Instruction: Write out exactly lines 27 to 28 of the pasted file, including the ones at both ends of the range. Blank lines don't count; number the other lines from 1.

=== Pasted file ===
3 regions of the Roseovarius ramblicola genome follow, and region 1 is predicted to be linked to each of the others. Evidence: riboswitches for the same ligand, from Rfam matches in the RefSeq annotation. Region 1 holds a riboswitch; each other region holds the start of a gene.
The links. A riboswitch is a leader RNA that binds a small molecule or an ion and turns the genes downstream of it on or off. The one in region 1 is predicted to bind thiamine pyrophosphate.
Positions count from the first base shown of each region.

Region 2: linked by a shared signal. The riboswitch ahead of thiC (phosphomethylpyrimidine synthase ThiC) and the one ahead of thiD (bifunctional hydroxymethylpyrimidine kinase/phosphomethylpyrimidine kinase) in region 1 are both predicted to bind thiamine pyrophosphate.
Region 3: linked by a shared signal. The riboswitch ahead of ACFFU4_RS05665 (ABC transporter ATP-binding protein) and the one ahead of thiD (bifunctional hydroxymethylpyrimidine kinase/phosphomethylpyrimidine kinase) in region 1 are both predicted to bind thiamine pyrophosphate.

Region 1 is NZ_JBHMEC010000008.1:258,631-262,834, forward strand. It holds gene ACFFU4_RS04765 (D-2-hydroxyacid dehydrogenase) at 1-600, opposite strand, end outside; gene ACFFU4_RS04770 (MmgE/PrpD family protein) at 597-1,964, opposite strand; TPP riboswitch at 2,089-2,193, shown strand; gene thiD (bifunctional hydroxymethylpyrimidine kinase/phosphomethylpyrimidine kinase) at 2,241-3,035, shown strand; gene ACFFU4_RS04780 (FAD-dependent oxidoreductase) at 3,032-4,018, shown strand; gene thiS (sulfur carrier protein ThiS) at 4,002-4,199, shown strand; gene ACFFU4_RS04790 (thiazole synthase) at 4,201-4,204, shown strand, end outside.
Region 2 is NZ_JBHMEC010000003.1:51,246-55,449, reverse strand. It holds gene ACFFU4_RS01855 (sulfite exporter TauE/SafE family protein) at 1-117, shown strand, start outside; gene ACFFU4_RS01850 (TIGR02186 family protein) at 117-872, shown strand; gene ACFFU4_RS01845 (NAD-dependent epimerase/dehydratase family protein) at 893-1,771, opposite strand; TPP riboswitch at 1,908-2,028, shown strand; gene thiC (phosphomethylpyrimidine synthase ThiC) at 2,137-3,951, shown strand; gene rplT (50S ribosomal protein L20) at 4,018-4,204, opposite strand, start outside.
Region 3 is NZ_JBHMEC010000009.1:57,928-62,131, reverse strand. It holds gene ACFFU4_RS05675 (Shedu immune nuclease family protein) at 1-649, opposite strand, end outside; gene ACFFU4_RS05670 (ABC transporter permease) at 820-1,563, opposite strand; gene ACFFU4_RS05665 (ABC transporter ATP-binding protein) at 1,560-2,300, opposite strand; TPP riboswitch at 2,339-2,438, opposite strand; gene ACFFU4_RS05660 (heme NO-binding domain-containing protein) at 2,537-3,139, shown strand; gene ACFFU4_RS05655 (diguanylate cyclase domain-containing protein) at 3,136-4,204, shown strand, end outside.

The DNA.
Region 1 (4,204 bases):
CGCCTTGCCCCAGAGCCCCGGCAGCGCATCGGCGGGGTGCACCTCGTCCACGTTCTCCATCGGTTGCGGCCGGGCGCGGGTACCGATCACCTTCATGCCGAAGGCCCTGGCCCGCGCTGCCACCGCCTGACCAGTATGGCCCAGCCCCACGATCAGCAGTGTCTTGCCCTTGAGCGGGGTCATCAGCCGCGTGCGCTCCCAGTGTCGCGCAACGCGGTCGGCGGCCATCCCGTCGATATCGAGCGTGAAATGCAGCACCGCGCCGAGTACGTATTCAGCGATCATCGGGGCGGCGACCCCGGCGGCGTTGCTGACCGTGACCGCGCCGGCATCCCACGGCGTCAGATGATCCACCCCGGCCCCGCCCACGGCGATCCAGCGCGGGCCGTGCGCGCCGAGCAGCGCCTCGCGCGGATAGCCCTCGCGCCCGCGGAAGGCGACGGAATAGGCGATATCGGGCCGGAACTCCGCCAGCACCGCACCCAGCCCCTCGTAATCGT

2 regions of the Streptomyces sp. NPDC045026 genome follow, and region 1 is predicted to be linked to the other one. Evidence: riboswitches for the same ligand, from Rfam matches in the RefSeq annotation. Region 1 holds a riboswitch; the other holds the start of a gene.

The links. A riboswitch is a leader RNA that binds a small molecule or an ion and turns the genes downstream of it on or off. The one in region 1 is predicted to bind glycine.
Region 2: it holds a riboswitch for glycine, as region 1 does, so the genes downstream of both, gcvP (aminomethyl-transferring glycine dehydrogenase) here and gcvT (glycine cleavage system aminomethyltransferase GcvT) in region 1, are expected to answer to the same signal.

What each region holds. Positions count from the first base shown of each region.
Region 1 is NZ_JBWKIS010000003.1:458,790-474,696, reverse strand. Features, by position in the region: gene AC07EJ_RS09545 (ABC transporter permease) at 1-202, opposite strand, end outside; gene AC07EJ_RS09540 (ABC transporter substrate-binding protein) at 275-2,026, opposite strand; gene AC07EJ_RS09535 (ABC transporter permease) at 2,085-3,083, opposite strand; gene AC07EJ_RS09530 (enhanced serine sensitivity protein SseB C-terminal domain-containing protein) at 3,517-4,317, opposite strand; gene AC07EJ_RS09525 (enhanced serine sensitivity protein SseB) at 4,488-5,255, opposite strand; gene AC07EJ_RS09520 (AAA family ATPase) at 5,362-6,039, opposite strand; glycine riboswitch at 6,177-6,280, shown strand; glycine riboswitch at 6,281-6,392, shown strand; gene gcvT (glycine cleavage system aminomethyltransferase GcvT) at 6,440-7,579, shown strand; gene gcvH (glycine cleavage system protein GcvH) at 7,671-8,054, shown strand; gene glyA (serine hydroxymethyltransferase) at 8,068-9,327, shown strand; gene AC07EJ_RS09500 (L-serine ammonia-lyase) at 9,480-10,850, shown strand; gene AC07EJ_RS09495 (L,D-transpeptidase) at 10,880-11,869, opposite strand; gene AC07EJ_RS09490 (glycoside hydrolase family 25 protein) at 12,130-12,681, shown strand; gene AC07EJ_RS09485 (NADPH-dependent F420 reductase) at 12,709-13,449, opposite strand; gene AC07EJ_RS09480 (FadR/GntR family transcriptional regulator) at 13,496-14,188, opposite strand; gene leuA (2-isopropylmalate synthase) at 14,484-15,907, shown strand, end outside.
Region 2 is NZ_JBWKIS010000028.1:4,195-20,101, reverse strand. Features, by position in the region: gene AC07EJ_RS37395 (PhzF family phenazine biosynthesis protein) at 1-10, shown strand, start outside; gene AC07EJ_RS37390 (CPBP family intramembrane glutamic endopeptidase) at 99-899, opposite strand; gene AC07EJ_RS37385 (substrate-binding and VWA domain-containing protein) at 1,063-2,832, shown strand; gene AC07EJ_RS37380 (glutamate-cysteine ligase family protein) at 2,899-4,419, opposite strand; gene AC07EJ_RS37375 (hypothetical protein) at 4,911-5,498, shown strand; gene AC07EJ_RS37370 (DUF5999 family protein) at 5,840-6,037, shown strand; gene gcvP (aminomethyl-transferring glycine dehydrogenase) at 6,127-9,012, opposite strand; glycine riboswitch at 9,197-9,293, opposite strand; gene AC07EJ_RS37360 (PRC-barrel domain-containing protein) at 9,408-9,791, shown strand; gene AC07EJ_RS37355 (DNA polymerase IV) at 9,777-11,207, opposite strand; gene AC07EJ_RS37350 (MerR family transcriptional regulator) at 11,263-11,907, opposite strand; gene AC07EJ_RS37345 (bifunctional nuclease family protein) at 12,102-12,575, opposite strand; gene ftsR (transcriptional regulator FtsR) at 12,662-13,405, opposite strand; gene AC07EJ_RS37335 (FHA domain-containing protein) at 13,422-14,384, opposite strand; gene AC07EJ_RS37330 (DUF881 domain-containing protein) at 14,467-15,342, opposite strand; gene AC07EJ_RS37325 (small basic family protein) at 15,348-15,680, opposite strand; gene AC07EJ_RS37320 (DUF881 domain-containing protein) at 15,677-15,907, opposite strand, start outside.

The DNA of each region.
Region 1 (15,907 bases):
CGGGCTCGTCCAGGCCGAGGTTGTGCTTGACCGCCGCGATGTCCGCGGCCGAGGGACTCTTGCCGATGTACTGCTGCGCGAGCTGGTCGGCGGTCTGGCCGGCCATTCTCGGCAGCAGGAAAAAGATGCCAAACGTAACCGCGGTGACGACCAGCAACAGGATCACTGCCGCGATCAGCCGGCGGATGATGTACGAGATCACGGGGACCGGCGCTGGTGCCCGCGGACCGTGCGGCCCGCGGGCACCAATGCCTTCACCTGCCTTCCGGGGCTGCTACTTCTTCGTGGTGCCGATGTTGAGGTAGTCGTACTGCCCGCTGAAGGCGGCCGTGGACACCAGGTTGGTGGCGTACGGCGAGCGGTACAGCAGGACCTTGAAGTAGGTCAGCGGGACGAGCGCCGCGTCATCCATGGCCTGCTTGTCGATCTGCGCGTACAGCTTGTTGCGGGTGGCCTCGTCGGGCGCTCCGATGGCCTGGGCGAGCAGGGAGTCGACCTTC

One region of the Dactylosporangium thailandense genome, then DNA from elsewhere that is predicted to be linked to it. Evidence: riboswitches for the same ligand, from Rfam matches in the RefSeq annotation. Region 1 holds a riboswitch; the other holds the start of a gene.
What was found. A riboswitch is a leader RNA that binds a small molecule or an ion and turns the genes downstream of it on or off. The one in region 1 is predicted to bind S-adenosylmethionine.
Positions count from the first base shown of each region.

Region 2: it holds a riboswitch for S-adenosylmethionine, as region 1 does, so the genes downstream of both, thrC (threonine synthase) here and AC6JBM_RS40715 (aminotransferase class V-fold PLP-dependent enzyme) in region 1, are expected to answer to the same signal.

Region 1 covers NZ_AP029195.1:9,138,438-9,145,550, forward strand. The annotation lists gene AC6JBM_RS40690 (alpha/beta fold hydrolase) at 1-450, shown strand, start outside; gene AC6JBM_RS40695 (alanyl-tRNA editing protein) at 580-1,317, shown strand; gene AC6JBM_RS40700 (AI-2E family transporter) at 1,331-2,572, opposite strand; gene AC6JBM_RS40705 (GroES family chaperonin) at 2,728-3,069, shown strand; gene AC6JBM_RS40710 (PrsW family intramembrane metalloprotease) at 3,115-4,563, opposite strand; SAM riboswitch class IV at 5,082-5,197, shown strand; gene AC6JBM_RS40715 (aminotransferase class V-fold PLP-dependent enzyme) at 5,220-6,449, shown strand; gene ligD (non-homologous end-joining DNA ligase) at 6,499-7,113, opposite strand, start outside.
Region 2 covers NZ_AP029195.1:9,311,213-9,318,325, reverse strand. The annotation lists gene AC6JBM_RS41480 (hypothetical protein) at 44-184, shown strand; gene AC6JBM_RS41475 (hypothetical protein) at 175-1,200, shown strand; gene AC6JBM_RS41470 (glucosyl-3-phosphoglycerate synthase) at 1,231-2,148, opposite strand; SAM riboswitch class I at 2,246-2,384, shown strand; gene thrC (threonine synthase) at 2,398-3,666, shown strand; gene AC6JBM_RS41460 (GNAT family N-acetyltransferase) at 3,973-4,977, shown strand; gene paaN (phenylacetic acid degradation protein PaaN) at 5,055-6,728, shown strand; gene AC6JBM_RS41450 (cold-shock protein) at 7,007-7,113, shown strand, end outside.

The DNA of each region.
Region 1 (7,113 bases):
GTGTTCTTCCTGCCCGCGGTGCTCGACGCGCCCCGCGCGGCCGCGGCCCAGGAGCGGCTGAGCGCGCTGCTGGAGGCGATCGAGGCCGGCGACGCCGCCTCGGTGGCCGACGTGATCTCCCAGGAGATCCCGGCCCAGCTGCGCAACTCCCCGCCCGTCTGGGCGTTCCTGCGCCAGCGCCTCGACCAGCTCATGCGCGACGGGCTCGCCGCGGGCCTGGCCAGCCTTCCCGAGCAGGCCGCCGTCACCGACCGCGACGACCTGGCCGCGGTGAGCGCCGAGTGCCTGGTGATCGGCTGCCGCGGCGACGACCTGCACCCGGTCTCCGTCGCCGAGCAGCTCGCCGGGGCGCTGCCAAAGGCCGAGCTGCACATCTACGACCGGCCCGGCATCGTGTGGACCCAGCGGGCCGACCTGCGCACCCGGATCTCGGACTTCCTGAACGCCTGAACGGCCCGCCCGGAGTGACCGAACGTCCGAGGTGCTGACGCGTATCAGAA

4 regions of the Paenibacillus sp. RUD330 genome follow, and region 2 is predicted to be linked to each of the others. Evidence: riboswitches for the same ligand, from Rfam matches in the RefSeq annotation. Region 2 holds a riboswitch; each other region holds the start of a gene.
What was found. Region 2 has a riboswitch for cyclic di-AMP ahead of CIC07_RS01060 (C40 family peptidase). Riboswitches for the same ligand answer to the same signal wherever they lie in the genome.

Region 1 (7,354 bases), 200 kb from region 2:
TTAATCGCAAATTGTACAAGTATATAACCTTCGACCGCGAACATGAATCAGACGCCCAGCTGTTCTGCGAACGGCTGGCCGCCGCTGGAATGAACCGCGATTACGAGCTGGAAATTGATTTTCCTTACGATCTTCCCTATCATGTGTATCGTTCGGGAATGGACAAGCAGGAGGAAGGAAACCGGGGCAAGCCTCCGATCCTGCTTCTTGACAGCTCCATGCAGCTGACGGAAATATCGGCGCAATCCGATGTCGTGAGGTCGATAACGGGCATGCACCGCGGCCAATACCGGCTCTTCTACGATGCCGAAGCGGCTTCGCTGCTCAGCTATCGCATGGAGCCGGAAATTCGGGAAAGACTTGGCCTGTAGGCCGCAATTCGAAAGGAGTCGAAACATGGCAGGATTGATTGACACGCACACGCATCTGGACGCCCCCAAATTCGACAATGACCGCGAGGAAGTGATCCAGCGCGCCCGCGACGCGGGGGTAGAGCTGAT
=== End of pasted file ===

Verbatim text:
The DNA of each region.
Region 1 (7,113 bases):